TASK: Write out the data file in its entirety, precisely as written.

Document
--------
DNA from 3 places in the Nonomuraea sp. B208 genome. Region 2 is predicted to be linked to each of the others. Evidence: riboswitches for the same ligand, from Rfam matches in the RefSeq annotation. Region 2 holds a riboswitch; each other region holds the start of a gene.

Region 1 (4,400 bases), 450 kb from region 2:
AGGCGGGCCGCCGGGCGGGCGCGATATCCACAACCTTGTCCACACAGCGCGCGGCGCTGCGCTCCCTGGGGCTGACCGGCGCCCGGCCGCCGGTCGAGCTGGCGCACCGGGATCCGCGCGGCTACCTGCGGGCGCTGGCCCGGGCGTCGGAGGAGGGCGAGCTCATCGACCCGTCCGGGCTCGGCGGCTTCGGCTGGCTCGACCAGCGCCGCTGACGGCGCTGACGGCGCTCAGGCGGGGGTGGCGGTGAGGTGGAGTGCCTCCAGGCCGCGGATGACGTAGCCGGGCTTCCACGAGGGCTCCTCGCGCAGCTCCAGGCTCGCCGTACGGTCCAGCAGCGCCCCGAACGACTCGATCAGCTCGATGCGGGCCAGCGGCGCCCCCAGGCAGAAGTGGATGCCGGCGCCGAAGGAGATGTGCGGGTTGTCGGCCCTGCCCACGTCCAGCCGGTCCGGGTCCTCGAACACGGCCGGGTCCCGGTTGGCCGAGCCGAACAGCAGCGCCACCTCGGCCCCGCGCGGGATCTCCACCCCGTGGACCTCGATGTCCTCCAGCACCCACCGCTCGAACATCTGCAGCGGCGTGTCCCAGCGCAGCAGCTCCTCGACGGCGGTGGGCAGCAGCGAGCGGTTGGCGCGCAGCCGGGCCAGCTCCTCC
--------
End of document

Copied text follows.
DNA from 3 places in the Nonomuraea sp. B208 genome. Region 2 is predicted to be linked to each of the others. Evidence: riboswitches for the same ligand, from Rfam matches in the RefSeq annotation. Region 2 holds a riboswitch; each other region holds the start of a gene.

Region 1 (4,400 bases), 450 kb from region 2:
AGGCGGGCCGCCGGGCGGGCGCGATATCCACAACCTTGTCCACACAGCGCGCGGCGCTGCGCTCCCTGGGGCTGACCGGCGCCCGGCCGCCGGTCGAGCTGGCGCACCGGGATCCGCGCGGCTACCTGCGGGCGCTGGCCCGGGCGTCGGAGGAGGGCGAGCTCATCGACCCGTCCGGGCTCGGCGGCTTCGGCTGGCTCGACCAGCGCCGCTGACGGCGCTGACGGCGCTCAGGCGGGGGTGGCGGTGAGGTGGAGTGCCTCCAGGCCGCGGATGACGTAGCCGGGCTTCCACGAGGGCTCCTCGCGCAGCTCCAGGCTCGCCGTACGGTCCAGCAGCGCCCCGAACGACTCGATCAGCTCGATGCGGGCCAGCGGCGCCCCCAGGCAGAAGTGGATGCCGGCGCCGAAGGAGATGTGCGGGTTGTCGGCCCTGCCCACGTCCAGCCGGTCCGGGTCCTCGAACACGGCCGGGTCCCGGTTGGCCGAGCCGAACAGCAGCGCCACCTCGGCCCCGCGCGGGATCTCCACCCCGTGGACCTCGATGTCCTCCAGCACCCACCGCTCGAACATCTGCAGCGGCGTGTCCCAGCGCAGCAGCTCCTCGACGGCGGTGGGCAGCAGCGAGCGGTTGGCGCGCAGCCGGGCCAGCTCCTCC